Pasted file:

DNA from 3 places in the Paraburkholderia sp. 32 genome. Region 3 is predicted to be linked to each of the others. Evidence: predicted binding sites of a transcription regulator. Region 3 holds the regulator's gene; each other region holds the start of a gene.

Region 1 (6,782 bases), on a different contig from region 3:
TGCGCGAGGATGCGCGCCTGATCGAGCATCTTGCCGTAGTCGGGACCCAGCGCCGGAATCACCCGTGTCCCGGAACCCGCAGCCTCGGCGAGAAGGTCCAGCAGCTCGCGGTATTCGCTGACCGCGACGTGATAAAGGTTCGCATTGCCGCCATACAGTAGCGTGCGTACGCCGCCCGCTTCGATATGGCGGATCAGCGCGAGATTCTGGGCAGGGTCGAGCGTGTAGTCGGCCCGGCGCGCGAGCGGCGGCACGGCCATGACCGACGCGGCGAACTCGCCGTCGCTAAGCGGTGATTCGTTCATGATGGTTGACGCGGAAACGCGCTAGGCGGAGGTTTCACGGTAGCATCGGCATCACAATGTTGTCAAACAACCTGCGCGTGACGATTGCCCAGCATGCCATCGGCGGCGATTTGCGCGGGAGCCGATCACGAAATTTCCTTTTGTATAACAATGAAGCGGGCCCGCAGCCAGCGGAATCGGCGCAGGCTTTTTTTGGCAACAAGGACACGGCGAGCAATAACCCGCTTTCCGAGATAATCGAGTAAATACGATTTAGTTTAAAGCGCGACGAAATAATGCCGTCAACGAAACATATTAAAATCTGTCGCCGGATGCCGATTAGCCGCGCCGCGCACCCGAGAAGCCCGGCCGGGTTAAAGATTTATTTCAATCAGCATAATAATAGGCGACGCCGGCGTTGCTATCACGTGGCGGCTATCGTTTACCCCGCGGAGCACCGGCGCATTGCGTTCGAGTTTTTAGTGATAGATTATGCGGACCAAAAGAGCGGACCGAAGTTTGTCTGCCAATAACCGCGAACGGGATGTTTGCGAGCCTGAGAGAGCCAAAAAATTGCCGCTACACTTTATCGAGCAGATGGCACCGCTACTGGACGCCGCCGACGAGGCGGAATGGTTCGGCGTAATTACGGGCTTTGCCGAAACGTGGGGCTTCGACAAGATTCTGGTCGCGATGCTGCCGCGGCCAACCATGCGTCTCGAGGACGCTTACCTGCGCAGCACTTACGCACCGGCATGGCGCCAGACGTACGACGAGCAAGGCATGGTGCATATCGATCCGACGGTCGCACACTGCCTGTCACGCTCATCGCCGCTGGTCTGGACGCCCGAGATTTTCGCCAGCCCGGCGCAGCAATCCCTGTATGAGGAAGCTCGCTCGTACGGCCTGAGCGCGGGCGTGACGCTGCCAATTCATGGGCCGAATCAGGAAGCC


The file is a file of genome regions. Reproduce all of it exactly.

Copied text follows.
DNA from 3 places in the Paraburkholderia sp. 32 genome. Region 3 is predicted to be linked to each of the others. Evidence: predicted binding sites of a transcription regulator. Region 3 holds the regulator's gene; each other region holds the start of a gene.

Region 1 (6,782 bases), on a different contig from region 3:
TGCGCGAGGATGCGCGCCTGATCGAGCATCTTGCCGTAGTCGGGACCCAGCGCCGGAATCACCCGTGTCCCGGAACCCGCAGCCTCGGCGAGAAGGTCCAGCAGCTCGCGGTATTCGCTGACCGCGACGTGATAAAGGTTCGCATTGCCGCCATACAGTAGCGTGCGTACGCCGCCCGCTTCGATATGGCGGATCAGCGCGAGATTCTGGGCAGGGTCGAGCGTGTAGTCGGCCCGGCGCGCGAGCGGCGGCACGGCCATGACCGACGCGGCGAACTCGCCGTCGCTAAGCGGTGATTCGTTCATGATGGTTGACGCGGAAACGCGCTAGGCGGAGGTTTCACGGTAGCATCGGCATCACAATGTTGTCAAACAACCTGCGCGTGACGATTGCCCAGCATGCCATCGGCGGCGATTTGCGCGGGAGCCGATCACGAAATTTCCTTTTGTATAACAATGAAGCGGGCCCGCAGCCAGCGGAATCGGCGCAGGCTTTTTTTGGCAACAAGGACACGGCGAGCAATAACCCGCTTTCCGAGATAATCGAGTAAATACGATTTAGTTTAAAGCGCGACGAAATAATGCCGTCAACGAAACATATTAAAATCTGTCGCCGGATGCCGATTAGCCGCGCCGCGCACCCGAGAAGCCCGGCCGGGTTAAAGATTTATTTCAATCAGCATAATAATAGGCGACGCCGGCGTTGCTATCACGTGGCGGCTATCGTTTACCCCGCGGAGCACCGGCGCATTGCGTTCGAGTTTTTAGTGATAGATTATGCGGACCAAAAGAGCGGACCGAAGTTTGTCTGCCAATAACCGCGAACGGGATGTTTGCGAGCCTGAGAGAGCCAAAAAATTGCCGCTACACTTTATCGAGCAGATGGCACCGCTACTGGACGCCGCCGACGAGGCGGAATGGTTCGGCGTAATTACGGGCTTTGCCGAAACGTGGGGCTTCGACAAGATTCTGGTCGCGATGCTGCCGCGGCCAACCATGCGTCTCGAGGACGCTTACCTGCGCAGCACTTACGCACCGGCATGGCGCCAGACGTACGACGAGCAAGGCATGGTGCATATCGATCCGACGGTCGCACACTGCCTGTCACGCTCATCGCCGCTGGTCTGGACGCCCGAGATTTTCGCCAGCCCGGCGCAGCAATCCCTGTATGAGGAAGCTCGCTCGTACGGCCTGAGCGCGGGCGTGACGCTGCCAATTCATGGGCCGAATCAGGAAGCC